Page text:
But she was safe in the store. The only threats there were her customers and the ever-present GoodNite attacks, which were anyway infrequent and improbable, respectively. It was the exhausted hours after closing that posed a problem. How to spend them without going home? She visited Zo, whom she hadn’t seen much of since the hysterectomy. They were disaster friends, that’s what they were, who called only when things went wrong.
She composed a text: it’s been too long!
She ran errands. She volunteered to read once a week to an elderly woman down the street. Now they met Tuesday and Thursday evenings. C would swing by and read to Yi until she fell asleep. C tucked her in and considered staying the night. Yi’s floral loveseat looked accommodating, comfortable, spacious enough if C curled up, halved herself. She turned off the lamp and let herself out. Went past the shuttered storefronts, caught the train, and emerged one stop later to spend the night in her shop. Whenever C did return to her legal abode, the creature was always there, wafting placidly beside the lamp, investigating the electrical wires, reading the paper, slipknotting its cravat. It looked up when she came in. There was always something different about it. It updated, like an algorithm. The swollen forehead corniced over its horrible eyes, as if to hide them. And it wore a flower now. A little nosegay threaded through a buttonhole. Slipping from the daybed, it drew itself up to its full height, straightened its cuffs. As if it were trying to court her, she thought.
She joined the community garden. The gym. She took an aerobics class at an upscale studio near her store, the kind frequented by the same mothers who were willing to pay four hundred dollars to enroll their children in C’s eight-week painting course, a price she hadn’t optimized; she could probably charge more. They worked out in such perfect synchronization that they might have been a single organism. C’s own arms struck her as pitiful by contrast, pumping thinly as she stepped onto and off her blocks. (She’d already lifted twenty pounds of liquid soap, restocked the highest shelves, for free.)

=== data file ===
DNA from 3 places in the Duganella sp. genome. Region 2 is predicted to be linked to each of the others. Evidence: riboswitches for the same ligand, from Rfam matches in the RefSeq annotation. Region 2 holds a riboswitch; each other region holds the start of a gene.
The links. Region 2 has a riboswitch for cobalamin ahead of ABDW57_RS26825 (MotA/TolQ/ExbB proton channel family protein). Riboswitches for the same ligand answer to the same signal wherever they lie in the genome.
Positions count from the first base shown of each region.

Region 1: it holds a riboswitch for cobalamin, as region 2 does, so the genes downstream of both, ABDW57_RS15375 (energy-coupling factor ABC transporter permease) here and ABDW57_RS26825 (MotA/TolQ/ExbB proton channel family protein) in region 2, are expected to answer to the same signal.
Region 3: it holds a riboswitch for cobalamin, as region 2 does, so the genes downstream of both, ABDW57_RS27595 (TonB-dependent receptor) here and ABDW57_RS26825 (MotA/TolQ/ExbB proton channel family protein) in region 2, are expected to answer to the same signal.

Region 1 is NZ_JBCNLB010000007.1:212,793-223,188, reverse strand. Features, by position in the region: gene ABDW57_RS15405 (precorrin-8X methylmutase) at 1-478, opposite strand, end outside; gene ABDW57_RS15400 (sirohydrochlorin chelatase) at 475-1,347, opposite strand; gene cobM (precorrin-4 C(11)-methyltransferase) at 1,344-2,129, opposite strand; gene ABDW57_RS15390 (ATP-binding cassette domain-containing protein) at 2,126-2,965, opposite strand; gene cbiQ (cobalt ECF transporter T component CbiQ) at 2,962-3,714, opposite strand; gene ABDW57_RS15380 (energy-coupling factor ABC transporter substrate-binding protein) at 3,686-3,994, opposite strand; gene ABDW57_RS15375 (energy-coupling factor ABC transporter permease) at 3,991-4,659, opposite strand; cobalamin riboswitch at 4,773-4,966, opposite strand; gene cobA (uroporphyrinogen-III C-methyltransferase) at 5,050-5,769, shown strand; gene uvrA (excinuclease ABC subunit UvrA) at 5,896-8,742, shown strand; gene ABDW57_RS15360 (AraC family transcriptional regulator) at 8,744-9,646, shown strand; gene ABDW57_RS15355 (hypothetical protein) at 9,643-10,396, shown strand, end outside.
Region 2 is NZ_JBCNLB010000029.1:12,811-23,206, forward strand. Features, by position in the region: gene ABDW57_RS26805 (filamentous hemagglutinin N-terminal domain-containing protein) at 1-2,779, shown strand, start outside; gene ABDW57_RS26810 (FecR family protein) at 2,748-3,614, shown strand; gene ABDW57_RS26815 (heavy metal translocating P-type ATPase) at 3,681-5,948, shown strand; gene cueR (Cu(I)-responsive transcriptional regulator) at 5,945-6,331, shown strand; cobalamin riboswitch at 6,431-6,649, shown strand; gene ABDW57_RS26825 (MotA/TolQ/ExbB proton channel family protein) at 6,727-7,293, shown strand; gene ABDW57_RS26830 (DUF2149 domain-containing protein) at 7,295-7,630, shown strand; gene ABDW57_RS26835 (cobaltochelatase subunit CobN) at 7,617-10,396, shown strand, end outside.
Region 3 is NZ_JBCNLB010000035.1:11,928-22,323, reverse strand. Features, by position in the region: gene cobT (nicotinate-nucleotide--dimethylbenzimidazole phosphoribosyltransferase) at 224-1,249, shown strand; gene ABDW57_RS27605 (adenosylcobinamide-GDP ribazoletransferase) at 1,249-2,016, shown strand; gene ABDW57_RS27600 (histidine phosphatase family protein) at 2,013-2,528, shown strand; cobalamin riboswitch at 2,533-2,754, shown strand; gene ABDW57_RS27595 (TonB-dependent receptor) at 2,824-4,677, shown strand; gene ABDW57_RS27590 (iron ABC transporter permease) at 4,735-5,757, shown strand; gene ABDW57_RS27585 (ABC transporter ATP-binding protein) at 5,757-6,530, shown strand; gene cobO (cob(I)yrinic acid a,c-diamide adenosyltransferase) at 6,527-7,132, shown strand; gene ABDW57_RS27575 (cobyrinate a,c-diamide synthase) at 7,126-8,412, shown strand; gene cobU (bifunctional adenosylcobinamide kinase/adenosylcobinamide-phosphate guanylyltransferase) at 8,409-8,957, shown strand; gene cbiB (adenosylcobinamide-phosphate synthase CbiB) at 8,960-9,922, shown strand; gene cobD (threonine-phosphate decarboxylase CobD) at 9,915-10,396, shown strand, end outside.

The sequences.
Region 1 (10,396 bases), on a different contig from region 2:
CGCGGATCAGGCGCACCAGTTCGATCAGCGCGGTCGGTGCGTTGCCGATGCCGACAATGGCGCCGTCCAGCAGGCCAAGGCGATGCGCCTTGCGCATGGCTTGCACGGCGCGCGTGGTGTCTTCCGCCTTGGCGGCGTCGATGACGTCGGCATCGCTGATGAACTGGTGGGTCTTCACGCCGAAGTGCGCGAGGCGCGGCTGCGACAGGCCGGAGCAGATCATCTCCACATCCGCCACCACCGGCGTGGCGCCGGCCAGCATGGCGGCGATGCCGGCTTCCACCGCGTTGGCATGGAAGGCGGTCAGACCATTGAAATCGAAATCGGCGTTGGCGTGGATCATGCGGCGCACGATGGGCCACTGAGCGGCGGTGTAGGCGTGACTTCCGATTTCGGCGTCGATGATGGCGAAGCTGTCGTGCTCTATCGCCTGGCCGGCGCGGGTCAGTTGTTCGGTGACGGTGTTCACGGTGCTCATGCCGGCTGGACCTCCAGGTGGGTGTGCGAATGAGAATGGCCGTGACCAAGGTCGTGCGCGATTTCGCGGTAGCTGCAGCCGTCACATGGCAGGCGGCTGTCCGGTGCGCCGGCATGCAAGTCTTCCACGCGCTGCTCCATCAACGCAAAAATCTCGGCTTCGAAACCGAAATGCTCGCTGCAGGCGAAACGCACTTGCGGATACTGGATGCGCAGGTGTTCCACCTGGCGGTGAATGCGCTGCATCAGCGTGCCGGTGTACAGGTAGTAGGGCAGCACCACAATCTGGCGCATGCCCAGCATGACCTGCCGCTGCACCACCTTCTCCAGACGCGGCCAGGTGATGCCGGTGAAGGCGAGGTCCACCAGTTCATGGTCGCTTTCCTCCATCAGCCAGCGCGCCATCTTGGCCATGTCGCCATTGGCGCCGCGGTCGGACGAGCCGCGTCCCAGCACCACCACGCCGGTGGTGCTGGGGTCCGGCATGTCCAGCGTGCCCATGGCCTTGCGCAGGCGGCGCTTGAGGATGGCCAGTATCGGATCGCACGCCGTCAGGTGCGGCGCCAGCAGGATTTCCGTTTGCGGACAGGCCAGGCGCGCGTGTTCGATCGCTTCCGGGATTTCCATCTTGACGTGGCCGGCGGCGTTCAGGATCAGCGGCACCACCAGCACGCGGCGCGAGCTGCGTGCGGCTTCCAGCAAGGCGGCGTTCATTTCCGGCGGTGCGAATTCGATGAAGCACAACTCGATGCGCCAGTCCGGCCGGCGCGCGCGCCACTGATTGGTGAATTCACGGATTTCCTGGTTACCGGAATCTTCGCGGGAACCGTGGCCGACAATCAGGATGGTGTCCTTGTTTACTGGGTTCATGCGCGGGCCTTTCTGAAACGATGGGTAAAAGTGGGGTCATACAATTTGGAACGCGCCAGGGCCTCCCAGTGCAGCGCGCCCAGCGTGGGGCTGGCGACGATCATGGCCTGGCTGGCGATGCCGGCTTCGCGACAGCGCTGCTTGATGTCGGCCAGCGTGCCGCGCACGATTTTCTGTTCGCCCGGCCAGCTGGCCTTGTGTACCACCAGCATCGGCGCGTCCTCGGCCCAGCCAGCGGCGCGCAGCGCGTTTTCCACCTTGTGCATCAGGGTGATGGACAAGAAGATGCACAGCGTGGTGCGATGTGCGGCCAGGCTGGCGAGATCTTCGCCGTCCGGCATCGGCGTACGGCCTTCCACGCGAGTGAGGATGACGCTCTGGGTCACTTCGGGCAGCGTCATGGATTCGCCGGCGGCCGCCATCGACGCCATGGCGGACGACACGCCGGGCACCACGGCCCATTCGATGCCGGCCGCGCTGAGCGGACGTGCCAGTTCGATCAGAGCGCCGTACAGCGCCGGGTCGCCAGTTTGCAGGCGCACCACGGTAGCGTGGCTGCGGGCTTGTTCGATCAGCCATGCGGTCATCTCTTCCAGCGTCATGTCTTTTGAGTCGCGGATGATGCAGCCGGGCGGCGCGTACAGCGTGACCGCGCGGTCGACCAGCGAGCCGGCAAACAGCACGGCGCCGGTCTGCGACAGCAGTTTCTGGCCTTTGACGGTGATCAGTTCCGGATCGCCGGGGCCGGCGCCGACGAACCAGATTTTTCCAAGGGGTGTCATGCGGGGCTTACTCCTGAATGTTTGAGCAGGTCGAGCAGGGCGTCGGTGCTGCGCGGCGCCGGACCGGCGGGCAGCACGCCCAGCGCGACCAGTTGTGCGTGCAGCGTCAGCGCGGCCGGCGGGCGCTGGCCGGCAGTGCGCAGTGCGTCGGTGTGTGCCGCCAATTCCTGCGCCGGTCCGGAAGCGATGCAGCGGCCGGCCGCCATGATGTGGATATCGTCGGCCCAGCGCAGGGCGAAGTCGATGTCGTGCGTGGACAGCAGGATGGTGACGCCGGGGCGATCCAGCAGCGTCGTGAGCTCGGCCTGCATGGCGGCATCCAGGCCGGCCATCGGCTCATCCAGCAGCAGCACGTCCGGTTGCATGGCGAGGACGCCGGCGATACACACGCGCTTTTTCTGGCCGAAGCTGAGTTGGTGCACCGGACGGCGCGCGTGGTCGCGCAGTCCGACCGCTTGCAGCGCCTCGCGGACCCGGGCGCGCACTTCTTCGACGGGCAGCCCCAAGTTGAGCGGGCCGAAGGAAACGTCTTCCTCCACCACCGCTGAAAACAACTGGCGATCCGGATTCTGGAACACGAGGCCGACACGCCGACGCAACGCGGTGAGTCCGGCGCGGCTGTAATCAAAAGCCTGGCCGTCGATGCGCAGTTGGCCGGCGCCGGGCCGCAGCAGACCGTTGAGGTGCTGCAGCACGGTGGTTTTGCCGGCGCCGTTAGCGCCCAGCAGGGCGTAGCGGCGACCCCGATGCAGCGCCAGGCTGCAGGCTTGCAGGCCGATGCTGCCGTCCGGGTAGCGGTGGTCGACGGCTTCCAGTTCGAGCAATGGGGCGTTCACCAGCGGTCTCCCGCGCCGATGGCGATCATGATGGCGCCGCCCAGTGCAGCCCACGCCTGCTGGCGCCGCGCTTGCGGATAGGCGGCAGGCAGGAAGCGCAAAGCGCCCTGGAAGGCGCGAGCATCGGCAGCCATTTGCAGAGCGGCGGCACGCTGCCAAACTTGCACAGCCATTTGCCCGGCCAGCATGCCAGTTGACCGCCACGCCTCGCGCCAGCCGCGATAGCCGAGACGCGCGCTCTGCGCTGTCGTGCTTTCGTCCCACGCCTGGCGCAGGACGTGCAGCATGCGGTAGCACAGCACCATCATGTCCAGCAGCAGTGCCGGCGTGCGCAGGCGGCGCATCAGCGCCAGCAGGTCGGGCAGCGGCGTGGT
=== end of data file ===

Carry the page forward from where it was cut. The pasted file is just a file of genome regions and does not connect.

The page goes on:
She tried everywhere to emulate saner passersby. Assimilate her swaying to theirs. She strove to be agreeable, to rhyme anatomically, blend in so that she forgot about the guest at home that she was so reluctant to host. And so ridiculous a visitation at that! No beautiful guardian angels in the novel of her life. Back in this aerobics class, however, no one would ever suspect her of being the sort to attract such houseguests. Then again, didn’t everyone seem a little off? She looked into the mirror in which they were meant to correct themselves. Specious expressions stared back. Nevertheless, she smiled and laughed at what she took to be cues. She went along with the fit women for smoothies, where she was praised for her fine arts programming at the store. Oh, I’d love to sign my daughter up, said one. C sent her an email – @gothamcapital – but the woman never replied. Then C’s free trials were up.
But it’s impossible to skirt your home indefinitely. Soon C was forced to admit that, like the roaches, her newest intruder had no plans to vacate. A détente would have to be engineered. She resolved at least that she need not speak to it. She reserved the right to remain silent. She wouldn’t be one of those spinsters who chattered away to no one. At least not yet. What years she did have left she planned to spend lucid. Meanwhile, it seemed the elevator had gone kaput in her absence. After five flights of stairs she anyway wouldn’t be in the mood to talk.
It was in the kitchen when she returned, as it would often be from that day on, peering into the snout of the kettle, lowering itself into the tangle of the rhododendron above the sink. It padded barefoot across the floor and considered the loom. Kicked a pedal with its toe. Yelped. Humanized itself. He emitted a low hum, C noticed, a subtle frequency tuned to the inner instruments of her own head, so whenever he wasn’t immediately visible, she could still detect his presence. She couldn’t shake the feeling he was adapting to her. He liked to look into her jewelry box too, and watch TV. C wondered how it was he turned it on when she was out, fairly certain that visitors lacked a working knowledge of remote controls, not to mention of material existence. She wondered if he was there at all when she wasn’t home. If he weren’t material himself.